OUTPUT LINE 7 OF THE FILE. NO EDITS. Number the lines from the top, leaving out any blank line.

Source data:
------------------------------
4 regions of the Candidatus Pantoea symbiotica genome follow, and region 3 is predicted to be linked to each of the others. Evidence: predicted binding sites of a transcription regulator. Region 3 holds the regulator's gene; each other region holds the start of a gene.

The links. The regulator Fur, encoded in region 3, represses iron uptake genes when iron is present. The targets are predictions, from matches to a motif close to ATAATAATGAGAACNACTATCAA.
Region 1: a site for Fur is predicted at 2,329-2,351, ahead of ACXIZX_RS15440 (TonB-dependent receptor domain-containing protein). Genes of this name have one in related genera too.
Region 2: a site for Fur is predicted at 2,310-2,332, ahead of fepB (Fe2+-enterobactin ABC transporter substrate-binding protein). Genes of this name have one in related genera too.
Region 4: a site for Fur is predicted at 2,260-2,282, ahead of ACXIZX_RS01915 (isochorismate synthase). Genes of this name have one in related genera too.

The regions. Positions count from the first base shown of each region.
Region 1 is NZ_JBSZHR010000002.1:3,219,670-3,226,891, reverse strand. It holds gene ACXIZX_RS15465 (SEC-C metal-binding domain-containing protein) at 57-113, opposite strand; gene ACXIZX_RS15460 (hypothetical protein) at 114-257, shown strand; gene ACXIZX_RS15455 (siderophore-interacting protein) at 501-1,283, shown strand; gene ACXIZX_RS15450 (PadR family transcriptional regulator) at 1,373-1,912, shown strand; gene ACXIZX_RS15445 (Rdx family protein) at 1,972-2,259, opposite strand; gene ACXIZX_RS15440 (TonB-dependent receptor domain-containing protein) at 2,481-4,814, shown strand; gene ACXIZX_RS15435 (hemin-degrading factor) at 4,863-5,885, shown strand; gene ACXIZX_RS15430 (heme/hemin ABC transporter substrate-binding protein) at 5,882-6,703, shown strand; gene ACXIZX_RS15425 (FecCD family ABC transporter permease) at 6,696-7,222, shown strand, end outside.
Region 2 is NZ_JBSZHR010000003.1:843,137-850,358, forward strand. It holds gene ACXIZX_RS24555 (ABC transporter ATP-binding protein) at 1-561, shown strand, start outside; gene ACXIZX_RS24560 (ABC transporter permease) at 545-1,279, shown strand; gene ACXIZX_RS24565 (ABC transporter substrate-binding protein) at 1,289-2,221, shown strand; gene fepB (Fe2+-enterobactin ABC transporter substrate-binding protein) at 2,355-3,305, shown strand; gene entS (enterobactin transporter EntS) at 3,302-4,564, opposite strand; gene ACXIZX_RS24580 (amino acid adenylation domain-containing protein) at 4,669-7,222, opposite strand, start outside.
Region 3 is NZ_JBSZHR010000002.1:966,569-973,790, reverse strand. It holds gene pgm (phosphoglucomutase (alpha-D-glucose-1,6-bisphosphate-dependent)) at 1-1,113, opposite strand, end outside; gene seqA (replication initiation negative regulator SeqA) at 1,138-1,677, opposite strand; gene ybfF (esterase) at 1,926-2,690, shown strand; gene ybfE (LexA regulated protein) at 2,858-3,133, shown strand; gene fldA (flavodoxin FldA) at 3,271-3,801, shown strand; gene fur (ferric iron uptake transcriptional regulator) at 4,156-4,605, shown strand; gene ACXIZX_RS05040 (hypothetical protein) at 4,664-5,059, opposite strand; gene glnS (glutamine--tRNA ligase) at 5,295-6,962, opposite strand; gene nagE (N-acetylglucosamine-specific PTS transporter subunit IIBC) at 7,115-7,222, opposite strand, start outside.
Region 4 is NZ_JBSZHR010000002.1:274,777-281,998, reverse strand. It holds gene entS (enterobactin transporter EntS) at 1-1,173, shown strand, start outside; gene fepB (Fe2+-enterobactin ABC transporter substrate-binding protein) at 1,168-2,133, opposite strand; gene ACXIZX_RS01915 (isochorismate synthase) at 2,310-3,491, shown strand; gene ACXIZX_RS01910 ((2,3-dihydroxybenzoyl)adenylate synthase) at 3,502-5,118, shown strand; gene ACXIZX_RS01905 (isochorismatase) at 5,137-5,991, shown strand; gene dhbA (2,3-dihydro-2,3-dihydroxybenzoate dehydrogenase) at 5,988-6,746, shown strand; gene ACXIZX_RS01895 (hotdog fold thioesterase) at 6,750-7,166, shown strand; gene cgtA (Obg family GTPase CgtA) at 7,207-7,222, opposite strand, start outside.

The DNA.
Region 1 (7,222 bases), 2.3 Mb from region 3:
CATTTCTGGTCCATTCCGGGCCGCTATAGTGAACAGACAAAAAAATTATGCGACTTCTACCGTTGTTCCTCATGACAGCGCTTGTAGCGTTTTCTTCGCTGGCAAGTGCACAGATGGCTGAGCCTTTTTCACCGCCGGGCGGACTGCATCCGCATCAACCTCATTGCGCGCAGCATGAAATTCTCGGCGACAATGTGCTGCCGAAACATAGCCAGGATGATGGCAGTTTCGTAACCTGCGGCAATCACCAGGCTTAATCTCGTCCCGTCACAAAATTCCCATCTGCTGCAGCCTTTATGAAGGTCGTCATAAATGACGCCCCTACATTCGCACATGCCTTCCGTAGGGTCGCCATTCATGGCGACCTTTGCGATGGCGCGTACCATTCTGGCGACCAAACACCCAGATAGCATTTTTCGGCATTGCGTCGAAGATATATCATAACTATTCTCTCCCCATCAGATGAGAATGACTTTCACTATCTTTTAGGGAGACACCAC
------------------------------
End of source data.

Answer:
Region 1 is NZ_JBSZHR010000002.1:3,219,670-3,226,891, reverse strand. It holds gene ACXIZX_RS15465 (SEC-C metal-binding domain-containing protein) at 57-113, opposite strand; gene ACXIZX_RS15460 (hypothetical protein) at 114-257, shown strand; gene ACXIZX_RS15455 (siderophore-interacting protein) at 501-1,283, shown strand; gene ACXIZX_RS15450 (PadR family transcriptional regulator) at 1,373-1,912, shown strand; gene ACXIZX_RS15445 (Rdx family protein) at 1,972-2,259, opposite strand; gene ACXIZX_RS15440 (TonB-dependent receptor domain-containing protein) at 2,481-4,814, shown strand; gene ACXIZX_RS15435 (hemin-degrading factor) at 4,863-5,885, shown strand; gene ACXIZX_RS15430 (heme/hemin ABC transporter substrate-binding protein) at 5,882-6,703, shown strand; gene ACXIZX_RS15425 (FecCD family ABC transporter permease) at 6,696-7,222, shown strand, end outside.